Friday, 26 December 2014

Christmas 1 2014



Traditionally New Year was seen in with huge bonfires up and down the country, fireworks, and feasting. All jobs were to be finished by midnight on New Years Eve, all debts paid and things you borrowed from others returned. Then every one feasted. Well wishers went around the village and strange things like coal and money and pieces of bread were put outside the front door. As the old year went out through the backdoor so the new was welcome throught the front door and of course there is the tradition of first footing. It was all about health and prosperity and of course life being on such a knife edge gave power to these rituals

The bible stories are full of the significance of endings and beginnings. The end of the age of innocence I n Eden and the banishing of Adam and Eve, the end of each patriarch and the passing on of the story from Abraham, Issac and Jacob. The end of exile and settlement in the promised land and yet more exile in Babylon, the end of years of no word from the Lord, the end of life on earth for Jesus and the beginning of the age of the spirit. There can be no new beginnings without endings.

For Mary and Joseph, the consequences of caring for their baby, meant becoming asylum seekers and refugees. The Christmas story moves from the gentleness of the incarnation to the harsh reality of life.
  
Joseph and Mary flee Bethlehem and their people and go to a strange land that did not know them. They became aliens, immigrants forced to flee. For the families in Bethlehem and surrounding communities the consequences were much worse. Small children were slaughtered because a ruler was tricked by some wise elders from a distant tribe. There was blood everywhere. The consequence of human anger with access to absolute power is clear in our Gospel today and reminds us of the responsibility we have to the innocent and those seeking asylum from tyrant rulers.


We are called to witness in this same world, full of terror, in which angry leaders still destroy innocent lives. Jesus came into the midst of terror and enters into our terror. And we, like Mary and Joseph, are called to move out from soft places, from warm rooms and safe havens, to the places where innocents are destroyed and carry God incarnate, to strange places. God in us, empowers us to listen to angels, to turn away from the comforting familiar.

Here is our call, our responsibility this Christmastide and all through the year. God encourages us to face the powerful, to protect the vulnerable and the needy. God challenges us to see his face in each refugee, each immigrant, every stranger. The Prince of Peace calls us to look away from the comfortable and to see the suffering and terror in our world. Christmas is a time not just of looking in and being with our families but also of looking out, seeking the family which has been left outside, bringing home those who are refugees and strangers.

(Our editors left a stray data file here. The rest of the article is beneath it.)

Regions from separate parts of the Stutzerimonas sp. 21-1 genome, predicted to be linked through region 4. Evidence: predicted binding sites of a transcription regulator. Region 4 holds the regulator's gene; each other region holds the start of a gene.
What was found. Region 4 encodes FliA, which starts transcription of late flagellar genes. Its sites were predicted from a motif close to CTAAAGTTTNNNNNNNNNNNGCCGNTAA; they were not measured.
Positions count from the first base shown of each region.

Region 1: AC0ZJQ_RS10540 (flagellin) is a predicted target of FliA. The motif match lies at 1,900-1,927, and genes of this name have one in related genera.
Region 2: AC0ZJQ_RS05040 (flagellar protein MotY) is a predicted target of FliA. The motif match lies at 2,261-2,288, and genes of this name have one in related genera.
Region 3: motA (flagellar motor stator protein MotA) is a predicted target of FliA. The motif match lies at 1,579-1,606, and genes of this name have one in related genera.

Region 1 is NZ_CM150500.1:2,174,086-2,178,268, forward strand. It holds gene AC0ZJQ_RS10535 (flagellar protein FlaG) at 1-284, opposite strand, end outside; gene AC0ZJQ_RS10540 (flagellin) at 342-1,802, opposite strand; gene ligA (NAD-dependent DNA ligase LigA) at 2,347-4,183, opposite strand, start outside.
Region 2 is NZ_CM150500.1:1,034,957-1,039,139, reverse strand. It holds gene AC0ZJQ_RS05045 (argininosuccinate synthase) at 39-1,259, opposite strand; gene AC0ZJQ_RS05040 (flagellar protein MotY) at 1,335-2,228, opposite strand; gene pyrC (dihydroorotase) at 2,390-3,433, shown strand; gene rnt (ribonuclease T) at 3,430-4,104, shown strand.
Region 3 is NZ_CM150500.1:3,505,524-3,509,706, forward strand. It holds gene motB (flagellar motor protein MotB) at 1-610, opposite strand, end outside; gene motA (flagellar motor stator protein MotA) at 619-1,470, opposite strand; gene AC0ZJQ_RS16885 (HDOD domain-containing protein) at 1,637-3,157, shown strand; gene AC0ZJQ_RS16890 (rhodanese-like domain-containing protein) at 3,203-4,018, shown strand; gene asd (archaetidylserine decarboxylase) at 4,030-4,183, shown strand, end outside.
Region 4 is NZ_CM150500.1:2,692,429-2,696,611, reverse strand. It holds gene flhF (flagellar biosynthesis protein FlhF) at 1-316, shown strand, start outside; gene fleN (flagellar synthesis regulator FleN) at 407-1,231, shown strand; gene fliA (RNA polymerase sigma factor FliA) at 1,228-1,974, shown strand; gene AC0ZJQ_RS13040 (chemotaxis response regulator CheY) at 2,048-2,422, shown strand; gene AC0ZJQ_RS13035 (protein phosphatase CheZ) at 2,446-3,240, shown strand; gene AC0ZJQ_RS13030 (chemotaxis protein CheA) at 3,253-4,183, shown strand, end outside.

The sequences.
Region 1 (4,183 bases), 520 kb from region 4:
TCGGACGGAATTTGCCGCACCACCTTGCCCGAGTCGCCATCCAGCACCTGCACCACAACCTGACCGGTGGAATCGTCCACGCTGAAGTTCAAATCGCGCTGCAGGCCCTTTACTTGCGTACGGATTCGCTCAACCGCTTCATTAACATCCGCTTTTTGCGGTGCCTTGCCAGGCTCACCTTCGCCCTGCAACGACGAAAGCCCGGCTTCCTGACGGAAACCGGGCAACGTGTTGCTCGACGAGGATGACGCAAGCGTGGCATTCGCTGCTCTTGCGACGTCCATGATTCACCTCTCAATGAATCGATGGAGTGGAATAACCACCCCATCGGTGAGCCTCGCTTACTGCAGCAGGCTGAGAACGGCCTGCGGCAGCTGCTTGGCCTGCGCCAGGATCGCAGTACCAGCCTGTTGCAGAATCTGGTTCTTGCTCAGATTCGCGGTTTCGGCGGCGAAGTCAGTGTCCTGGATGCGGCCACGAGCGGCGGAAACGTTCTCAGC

Our own lives are similarly full of endings and beginnings, the passing away of our parents, the death of a relationship, the birth of a new baby and new relationships that bring life again. Leaving a job, finding work, retiring, learning to live on our own. We have to adjust to these changes or not and our emotional health depends on how we can let go and move on to better pastures whether in this life or the next.

The church in the West has a similar journey to make. It has lived with ways of being and structures that served it well in a previous age, but not in this. In an age of the spiritual the church is surprisingly unpopular. It too has to let go of the past and embrace a new future, one perhaps less tidy.

There can be no resurrection without a death, no new beginnings without letting go of old ways of being, of old wounds, old relationships, old places.

The New Year gives us a chance to clean out the old and usher in the new, not in a superstitious way but looking forward to the best God can offer us with open arms ready to embrace the new, and while learning from the old, leaving it behind.  

This coming year make resolutions fired with real desire, with a divine spark, listen to your dreams and follow your hunches, foolishly following the God of Truth and Wisdom. It may involve upheavel, it may involve a change of attitudes, it may involve travelling and the giving of what is costly. But of such stuff are dreams made of and of such stuff is the journey as Christians we embark on when we decide to truly follow the Light of All Lights.

As God works around us this year it will be with a mix of divine intervention, danger and tragedy as in the Christmas story. But God's Spirit is at with us in the mess and the chaos of our lives despite everything. 

Lent

Lent

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